Even if I had prepared myself to face the fact that the crowd at ISNA would be more interested in photo-ops with celebrity Imams, finding potential marriage partners, and networking, I still wasn’t ready to truly witness the level of disconnect that Muslims attending this conference displayed. Eighty percent of Muslims who walked up to our booth, which had a display of the men who are still held in detention in Guantanamo Bay, didn’t know what Guantanamo Bay was—let alone policies on the War on Terror. One gentleman looked at me and inquired whether I was Cuban because to him, that was the only conceivable explanation for my advocacy on the issue. Others followed up with questions related to Guantanamo’s location and the prisoners’ citizenship status, almost as if to reassure themselves that this could not happen to them. I also had some individuals stop by and ask me why the men in the images were smiling. Their internal assumption was if these men are smiling then it must be they aren’t living in horrendous conditions. One even recommended that I need to update these images to show torture. He wasn’t moved by these images that showed men who have been dehumanized by the world as normal individuals.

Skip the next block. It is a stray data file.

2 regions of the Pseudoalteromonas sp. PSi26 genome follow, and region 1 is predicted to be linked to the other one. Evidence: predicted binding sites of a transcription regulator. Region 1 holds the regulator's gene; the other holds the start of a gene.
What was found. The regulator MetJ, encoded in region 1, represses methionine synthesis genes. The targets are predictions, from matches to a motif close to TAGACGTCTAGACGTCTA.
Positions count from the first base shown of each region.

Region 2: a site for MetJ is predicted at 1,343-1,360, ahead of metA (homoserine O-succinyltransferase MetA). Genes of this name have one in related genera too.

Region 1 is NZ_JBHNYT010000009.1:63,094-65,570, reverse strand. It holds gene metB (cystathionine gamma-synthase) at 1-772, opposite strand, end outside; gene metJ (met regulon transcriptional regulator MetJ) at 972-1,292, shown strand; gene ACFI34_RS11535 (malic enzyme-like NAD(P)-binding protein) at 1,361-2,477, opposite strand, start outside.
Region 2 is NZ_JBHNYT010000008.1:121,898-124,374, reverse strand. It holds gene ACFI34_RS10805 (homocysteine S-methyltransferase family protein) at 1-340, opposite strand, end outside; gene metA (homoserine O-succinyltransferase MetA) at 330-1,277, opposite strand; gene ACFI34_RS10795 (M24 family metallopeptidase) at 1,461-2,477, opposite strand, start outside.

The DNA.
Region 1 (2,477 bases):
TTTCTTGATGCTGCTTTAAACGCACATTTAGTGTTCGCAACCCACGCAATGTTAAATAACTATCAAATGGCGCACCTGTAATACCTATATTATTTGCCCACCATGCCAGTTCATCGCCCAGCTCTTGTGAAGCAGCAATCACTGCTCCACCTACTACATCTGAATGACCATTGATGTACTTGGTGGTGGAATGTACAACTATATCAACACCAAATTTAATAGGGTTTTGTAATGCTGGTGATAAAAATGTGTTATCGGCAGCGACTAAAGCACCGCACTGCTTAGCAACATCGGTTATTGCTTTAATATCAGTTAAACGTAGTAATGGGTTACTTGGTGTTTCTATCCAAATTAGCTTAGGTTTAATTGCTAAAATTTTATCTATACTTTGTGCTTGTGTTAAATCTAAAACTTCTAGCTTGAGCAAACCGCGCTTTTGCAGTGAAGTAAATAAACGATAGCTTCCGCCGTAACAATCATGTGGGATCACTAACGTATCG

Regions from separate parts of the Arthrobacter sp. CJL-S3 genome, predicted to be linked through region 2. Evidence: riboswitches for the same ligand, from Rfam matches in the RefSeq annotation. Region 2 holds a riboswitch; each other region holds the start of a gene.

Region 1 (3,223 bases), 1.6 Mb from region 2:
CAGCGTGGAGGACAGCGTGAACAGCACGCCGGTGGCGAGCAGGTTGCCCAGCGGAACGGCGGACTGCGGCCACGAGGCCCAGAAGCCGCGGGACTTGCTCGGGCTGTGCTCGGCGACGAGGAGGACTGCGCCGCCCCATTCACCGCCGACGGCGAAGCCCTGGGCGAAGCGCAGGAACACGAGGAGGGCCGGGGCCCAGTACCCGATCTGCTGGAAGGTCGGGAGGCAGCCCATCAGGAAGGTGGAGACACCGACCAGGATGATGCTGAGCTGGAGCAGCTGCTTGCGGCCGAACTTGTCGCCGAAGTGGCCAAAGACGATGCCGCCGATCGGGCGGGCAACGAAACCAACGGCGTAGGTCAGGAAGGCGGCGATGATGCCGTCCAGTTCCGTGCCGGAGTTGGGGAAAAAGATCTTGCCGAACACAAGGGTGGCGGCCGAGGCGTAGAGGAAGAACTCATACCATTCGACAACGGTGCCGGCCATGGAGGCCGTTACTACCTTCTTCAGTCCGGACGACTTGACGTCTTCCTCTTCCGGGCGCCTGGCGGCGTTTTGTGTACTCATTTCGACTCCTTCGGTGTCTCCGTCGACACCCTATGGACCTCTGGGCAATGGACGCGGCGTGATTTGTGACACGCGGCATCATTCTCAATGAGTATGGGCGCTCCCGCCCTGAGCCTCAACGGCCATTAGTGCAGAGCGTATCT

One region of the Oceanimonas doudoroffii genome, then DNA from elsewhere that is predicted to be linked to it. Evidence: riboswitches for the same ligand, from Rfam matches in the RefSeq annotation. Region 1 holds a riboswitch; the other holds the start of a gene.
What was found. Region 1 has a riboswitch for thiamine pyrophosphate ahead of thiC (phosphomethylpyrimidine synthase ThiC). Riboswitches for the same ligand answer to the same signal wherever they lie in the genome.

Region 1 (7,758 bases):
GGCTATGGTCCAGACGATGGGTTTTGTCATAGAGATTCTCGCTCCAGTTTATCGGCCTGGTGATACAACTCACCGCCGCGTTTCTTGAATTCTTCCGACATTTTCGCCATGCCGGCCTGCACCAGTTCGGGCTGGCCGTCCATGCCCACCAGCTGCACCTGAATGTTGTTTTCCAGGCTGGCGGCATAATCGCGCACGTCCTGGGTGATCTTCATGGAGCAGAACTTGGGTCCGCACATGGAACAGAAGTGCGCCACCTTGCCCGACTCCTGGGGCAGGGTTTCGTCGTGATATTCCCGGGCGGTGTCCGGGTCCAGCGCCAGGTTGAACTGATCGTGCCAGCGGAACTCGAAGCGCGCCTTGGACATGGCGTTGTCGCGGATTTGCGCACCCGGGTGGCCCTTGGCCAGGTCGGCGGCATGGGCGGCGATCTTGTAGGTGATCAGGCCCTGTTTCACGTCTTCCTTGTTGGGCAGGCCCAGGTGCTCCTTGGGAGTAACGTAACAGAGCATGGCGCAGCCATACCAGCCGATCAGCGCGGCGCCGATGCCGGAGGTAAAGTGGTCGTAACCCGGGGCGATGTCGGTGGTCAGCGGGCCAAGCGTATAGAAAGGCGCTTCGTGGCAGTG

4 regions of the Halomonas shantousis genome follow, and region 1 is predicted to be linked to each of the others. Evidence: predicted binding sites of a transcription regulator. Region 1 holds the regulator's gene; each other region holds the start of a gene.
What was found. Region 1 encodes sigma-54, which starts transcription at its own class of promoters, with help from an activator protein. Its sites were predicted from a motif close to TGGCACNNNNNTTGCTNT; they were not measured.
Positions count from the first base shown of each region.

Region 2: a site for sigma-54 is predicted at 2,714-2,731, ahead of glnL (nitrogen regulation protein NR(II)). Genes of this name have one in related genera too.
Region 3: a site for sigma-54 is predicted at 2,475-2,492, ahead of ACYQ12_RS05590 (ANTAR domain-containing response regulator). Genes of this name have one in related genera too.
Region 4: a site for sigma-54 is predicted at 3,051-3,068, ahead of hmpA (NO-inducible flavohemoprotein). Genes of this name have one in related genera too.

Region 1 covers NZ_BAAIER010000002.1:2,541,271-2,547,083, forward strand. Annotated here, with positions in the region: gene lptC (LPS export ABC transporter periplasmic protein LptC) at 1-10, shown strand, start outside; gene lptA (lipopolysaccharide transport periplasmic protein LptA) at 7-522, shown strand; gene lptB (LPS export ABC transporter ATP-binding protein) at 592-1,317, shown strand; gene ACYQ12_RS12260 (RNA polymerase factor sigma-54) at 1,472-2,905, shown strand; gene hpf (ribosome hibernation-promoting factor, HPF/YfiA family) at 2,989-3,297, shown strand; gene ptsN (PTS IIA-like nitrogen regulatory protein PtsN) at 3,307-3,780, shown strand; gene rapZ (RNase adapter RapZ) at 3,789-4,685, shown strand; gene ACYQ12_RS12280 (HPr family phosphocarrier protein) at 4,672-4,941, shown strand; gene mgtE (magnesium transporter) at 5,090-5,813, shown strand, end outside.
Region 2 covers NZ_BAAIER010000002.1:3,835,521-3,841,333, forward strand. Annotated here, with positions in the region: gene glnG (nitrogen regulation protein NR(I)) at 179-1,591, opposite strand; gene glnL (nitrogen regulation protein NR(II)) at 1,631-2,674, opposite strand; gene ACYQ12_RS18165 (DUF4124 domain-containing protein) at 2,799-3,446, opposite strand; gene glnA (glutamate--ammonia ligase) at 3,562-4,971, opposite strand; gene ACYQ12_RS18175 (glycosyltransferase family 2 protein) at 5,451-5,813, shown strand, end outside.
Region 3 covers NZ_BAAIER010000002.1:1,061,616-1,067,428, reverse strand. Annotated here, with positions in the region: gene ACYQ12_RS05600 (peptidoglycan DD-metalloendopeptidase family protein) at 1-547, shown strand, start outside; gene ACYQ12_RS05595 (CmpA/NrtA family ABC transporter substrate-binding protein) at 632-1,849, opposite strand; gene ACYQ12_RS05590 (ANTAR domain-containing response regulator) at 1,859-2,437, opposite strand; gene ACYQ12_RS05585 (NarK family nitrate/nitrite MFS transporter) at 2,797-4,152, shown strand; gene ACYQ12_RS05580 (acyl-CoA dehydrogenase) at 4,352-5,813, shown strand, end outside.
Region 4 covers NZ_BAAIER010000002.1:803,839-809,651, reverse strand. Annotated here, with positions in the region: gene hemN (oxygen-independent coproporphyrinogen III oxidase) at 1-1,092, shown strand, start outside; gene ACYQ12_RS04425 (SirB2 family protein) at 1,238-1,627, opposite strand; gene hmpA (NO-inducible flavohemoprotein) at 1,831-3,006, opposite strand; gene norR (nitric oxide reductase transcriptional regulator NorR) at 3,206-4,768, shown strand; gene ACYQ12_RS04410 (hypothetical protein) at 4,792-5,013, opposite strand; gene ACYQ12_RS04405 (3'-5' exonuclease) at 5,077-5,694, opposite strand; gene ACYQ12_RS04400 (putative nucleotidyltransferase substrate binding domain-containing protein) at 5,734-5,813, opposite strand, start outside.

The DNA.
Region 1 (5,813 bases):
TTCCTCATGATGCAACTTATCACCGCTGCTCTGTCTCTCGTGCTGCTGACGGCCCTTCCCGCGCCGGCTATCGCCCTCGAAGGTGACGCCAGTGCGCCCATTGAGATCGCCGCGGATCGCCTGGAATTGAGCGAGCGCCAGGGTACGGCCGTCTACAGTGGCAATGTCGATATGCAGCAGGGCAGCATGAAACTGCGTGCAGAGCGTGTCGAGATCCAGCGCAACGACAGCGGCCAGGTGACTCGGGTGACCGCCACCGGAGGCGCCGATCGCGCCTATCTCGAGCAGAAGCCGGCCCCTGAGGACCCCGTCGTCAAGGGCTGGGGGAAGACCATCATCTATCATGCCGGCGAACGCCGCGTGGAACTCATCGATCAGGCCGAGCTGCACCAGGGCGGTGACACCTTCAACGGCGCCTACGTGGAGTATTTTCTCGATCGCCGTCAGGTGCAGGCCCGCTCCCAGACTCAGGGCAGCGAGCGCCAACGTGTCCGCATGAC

Hearing these comments I had to catch myself, and be even more patient than I have ever been. Little did these individuals know that I have had an Uncle who disappeared for a year, was taken to black sites, and was sent back to Pakistan in a military prison where he was tortured and killed under the War on Terror policies. However I remained silent because this level of apathy, disbelief, and denial comes from a false sense of security that they would never themselves ever be in a situation where they would experience injustice. There was a clear framework of “us” versus “them” and if you tried to breakthrough to that false sense of security some became outwardly hostile and argumentative. One gentleman stopped by and sought to school me on how pointless and ineffective our work was in creating social change. He insisted that we provide him with research that demonstrated that activism achieved anything. He had a point but failed to realize that research is expensive, and the type of data needed to truly prove anything is housed within military and government databases where access is restricted. Even with the Freedom of Information Act (FOIA), the government only hands you redacted documents. He also failed to acknowledge that those seeking to shine a light on government abuses have faced heavy retaliation from the government. Think of men such as Edward Snowden, Bradley Manning, and many other whistleblowers who have faced federal punitive charges. Hence unless you aren’t asking for government support on researching the radicalization in the Muslim community—you are rarely going to attain federal funding for empirical research that gives you hard data to scientifically prove how these policies are failing. Sadly at this point activism is, perhaps, the only vehicle for some to bring any level of change without trending into areas of work where the retaliation is heavy, dark, and swift.